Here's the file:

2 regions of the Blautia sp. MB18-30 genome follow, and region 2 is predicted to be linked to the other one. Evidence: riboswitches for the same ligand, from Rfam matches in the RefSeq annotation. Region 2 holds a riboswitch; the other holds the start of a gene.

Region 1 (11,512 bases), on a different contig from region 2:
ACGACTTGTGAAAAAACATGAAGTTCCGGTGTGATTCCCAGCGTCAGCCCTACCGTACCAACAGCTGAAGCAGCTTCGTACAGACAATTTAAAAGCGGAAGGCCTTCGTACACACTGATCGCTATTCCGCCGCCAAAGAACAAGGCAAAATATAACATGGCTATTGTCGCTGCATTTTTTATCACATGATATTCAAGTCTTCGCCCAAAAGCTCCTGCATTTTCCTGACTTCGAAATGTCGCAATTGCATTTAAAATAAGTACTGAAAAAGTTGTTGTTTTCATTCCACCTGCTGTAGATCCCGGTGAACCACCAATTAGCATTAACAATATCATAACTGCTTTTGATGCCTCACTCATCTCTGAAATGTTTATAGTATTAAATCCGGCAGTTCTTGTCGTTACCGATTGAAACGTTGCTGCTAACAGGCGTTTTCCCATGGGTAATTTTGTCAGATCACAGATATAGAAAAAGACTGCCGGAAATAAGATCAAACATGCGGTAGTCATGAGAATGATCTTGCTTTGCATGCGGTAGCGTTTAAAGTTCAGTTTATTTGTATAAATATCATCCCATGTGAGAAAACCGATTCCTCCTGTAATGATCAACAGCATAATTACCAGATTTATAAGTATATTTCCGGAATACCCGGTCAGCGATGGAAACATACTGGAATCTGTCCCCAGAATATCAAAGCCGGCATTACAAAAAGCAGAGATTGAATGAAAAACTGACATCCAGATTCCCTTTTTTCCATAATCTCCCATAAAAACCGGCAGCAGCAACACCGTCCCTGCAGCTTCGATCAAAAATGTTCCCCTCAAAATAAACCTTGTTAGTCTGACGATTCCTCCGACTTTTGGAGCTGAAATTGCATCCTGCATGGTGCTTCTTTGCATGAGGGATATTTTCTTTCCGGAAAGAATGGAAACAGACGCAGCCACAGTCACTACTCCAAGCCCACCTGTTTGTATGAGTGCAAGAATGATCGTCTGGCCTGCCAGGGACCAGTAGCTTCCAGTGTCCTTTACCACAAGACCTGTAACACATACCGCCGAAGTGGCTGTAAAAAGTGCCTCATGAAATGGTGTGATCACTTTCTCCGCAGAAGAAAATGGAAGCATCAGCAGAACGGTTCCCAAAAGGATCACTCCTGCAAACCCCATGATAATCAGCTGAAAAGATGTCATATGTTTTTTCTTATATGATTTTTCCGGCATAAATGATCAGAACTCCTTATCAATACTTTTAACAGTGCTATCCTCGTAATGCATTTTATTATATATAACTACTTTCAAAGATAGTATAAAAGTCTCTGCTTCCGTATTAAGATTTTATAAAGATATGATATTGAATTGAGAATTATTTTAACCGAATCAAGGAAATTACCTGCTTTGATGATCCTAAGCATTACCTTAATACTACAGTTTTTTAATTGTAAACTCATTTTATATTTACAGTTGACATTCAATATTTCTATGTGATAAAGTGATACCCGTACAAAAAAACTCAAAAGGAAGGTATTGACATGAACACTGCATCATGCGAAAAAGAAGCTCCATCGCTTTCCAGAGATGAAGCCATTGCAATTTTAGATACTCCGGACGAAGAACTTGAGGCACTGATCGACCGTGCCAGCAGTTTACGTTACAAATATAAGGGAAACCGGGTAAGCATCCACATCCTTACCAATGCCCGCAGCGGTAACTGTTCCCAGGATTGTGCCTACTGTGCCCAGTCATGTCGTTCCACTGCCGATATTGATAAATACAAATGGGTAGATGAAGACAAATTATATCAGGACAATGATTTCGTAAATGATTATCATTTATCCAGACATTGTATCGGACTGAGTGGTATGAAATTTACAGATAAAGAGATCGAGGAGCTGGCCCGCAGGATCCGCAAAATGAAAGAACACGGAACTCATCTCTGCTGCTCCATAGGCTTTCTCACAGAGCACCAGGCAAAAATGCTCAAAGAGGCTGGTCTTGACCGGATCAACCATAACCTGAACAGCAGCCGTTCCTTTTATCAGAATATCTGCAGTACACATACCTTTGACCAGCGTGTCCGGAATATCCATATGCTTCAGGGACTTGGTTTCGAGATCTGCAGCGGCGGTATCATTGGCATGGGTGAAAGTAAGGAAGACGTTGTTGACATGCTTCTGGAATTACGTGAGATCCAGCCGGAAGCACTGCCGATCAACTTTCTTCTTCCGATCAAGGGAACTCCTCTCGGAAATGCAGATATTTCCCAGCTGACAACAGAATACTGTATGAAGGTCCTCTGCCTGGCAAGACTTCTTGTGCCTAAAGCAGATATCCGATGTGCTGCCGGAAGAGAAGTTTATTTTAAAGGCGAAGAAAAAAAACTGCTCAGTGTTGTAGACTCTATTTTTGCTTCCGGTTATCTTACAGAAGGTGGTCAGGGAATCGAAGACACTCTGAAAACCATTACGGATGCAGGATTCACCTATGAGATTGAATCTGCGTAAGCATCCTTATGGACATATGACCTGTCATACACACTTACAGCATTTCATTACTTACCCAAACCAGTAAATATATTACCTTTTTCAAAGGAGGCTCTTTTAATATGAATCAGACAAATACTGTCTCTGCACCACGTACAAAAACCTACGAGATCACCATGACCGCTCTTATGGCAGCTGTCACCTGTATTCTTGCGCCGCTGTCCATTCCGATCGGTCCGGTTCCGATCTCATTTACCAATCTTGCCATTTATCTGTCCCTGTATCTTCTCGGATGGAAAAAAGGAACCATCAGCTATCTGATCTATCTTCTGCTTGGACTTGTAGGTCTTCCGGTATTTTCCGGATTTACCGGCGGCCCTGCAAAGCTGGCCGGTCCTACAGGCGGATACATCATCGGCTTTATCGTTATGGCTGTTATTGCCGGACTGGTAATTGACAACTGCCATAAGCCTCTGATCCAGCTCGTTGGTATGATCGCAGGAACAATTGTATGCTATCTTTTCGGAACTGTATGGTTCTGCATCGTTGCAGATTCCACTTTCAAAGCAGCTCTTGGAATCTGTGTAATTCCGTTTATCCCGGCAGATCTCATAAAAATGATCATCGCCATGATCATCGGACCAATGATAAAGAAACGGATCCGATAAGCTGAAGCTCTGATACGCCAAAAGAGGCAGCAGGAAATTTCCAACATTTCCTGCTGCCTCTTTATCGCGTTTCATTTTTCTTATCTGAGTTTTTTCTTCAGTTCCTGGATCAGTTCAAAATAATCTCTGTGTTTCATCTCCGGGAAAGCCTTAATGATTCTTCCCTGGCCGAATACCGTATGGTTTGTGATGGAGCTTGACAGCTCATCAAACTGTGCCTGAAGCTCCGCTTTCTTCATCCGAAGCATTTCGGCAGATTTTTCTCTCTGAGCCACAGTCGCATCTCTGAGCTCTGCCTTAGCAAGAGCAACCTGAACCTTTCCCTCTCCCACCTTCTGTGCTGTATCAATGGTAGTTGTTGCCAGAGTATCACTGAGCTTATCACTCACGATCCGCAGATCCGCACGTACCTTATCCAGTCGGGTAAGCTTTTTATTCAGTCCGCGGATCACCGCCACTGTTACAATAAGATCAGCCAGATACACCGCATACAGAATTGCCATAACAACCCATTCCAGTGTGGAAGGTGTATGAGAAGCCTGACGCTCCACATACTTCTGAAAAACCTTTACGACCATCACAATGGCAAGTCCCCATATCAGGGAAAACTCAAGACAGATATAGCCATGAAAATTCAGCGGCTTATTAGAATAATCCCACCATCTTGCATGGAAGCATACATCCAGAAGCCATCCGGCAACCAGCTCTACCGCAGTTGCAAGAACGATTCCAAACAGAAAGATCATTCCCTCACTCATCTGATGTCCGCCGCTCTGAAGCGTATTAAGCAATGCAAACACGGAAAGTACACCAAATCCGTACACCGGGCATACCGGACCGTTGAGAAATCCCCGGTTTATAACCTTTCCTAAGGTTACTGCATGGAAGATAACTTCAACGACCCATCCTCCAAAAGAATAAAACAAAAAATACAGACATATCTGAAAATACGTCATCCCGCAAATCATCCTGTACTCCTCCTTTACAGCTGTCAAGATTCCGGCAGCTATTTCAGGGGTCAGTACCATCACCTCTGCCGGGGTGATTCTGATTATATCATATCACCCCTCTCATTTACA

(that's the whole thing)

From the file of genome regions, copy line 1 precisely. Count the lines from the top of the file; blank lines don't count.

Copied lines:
2 regions of the Blautia sp. MB18-30 genome follow, and region 2 is predicted to be linked to the other one. Evidence: riboswitches for the same ligand, from Rfam matches in the RefSeq annotation. Region 2 holds a riboswitch; the other holds the start of a gene.